The best, and most recent example of this has been the withholding tax saga, which was a circuitous — and some would argue flawed way — of enhancing documentation of the economy. The finance ministry, faced with increasing protests from a close constituency (the bazaar), first gave in to some concessions, and now with Shahbaz Sharif leading the bazaar’s case himself, it appears more will be extracted. The actual purpose of the policy decision — more documentation, and more revenue — may get marginalised in the long run.

The Pakistani state, amongst many other negative things, has had terrible luck with its leadership and the decisions that those leaders have taken in the past. The accumulated impact of these decisions has led to a point where its machinery is increasingly ‘un-tameable’ and does not have the capacity to discipline or regulate either its own parts or those it governs. Good intentions, a clear vision, and incorruptibility may be prerequisites for a reformist government, but without acknowledging and tackling issues of state coherence, capacity, and regime autonomy, no amount of effort will ever bear fruit.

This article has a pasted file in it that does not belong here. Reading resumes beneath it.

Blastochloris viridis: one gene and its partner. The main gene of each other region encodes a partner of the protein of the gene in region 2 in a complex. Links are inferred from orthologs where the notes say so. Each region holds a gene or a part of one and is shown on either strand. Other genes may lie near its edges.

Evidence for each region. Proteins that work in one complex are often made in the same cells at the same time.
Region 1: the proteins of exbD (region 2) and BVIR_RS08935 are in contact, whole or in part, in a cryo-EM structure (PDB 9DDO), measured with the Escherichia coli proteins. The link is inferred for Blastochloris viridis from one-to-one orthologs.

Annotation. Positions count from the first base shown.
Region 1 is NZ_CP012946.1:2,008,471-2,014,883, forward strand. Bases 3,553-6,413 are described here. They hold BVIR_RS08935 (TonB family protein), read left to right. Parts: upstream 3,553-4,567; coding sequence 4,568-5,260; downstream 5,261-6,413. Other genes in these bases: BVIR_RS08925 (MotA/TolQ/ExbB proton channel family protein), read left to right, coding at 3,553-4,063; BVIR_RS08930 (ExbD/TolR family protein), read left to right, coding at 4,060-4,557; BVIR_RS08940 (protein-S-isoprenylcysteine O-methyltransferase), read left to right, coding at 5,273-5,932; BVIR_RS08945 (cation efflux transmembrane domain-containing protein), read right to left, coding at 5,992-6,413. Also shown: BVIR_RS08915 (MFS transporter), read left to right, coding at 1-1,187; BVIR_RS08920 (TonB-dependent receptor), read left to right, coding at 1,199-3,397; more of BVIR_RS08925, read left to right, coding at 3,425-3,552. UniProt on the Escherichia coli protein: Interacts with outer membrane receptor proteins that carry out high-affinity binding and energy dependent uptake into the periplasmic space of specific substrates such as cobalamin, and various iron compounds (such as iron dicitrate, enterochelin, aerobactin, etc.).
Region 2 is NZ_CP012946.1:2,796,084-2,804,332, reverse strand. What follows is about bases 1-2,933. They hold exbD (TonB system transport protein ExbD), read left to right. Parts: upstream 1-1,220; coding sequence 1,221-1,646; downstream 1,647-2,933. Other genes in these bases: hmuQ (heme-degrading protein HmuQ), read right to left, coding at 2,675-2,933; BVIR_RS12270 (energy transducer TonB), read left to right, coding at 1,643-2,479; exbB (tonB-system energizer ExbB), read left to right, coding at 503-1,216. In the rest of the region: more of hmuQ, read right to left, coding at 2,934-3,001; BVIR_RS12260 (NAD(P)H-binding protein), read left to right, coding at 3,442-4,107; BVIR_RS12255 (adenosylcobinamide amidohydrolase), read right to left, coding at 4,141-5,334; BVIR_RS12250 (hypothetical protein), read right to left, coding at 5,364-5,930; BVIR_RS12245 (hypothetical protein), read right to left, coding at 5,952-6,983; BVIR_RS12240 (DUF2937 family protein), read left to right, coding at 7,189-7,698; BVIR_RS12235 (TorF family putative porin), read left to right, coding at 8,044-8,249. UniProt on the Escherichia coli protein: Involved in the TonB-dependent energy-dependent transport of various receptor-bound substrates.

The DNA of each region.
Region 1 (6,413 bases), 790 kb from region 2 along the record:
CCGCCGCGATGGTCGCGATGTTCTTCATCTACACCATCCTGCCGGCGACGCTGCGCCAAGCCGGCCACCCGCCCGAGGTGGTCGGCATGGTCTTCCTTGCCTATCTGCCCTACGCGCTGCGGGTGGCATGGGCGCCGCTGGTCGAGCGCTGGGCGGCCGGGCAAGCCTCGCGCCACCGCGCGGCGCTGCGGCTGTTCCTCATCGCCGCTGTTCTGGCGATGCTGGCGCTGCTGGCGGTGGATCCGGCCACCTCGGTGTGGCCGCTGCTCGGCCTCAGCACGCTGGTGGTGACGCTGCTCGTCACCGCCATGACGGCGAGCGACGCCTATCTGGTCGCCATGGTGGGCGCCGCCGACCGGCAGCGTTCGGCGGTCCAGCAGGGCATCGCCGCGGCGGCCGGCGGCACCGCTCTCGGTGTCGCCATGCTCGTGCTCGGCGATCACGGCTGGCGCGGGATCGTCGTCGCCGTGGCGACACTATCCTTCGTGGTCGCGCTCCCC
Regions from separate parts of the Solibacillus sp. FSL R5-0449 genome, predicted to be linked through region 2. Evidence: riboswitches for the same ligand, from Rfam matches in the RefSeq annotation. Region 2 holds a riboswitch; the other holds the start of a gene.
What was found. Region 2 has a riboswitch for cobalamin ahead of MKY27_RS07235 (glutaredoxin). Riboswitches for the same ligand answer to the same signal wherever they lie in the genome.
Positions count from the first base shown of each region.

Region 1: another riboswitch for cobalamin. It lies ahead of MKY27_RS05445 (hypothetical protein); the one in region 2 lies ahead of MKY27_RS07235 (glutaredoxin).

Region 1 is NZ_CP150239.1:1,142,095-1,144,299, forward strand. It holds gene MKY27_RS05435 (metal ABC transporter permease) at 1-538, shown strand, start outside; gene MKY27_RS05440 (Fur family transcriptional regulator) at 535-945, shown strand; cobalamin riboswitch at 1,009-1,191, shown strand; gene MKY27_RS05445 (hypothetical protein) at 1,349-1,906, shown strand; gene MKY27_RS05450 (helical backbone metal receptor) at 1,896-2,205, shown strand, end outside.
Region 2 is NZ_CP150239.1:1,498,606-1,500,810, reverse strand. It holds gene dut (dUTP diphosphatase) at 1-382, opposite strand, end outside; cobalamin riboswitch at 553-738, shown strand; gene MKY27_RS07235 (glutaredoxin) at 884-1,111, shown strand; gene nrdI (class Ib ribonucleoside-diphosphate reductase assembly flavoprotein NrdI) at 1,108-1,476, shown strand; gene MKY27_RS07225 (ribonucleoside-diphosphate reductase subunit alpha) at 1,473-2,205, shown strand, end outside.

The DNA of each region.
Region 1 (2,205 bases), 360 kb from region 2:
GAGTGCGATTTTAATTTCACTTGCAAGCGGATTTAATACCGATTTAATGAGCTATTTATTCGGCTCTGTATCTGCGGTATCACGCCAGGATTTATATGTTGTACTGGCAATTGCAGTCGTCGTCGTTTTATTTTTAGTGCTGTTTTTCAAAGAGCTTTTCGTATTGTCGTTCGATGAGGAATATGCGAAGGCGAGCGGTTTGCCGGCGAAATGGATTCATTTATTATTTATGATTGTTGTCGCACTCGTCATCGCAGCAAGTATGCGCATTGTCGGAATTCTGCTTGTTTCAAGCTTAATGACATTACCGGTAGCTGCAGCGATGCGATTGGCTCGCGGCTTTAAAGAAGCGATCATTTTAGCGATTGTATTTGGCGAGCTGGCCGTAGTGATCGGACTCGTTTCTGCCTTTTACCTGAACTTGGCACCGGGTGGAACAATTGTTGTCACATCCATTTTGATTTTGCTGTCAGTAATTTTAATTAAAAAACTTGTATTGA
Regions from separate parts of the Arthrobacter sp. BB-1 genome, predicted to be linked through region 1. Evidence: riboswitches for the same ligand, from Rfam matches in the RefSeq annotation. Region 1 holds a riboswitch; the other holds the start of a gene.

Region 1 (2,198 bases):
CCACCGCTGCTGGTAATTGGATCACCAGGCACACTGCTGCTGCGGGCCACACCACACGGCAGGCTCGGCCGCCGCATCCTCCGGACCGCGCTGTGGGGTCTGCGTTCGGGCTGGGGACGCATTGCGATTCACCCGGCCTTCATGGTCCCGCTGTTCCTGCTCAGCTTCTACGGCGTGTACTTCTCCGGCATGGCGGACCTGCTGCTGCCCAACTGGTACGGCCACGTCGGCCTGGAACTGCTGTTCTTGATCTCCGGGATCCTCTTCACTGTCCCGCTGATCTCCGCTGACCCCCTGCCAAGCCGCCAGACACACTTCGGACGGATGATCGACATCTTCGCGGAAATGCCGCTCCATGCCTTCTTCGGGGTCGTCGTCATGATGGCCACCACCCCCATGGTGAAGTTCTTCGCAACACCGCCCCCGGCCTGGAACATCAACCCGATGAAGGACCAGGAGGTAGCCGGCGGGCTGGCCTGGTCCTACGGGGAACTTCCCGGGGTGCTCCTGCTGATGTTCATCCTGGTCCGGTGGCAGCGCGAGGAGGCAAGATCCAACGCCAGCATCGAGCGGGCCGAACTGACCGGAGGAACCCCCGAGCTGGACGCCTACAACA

The writer teaches politics at LUMS. umairjaved87@gmail.com, Twitter: @umairjav

Umair Javed, "State’s incapacity," Dawn. 2015-10-12.
Keywords: Political science , Political aspects , Political parties , Decision making , Economic aspects , Civil services , Tax revenue , Economists , Bureaucracy , Politics , Joel Migdal , CM Shahbaz Sharif , Pakistan , PTI , PPP , PIA , PMLN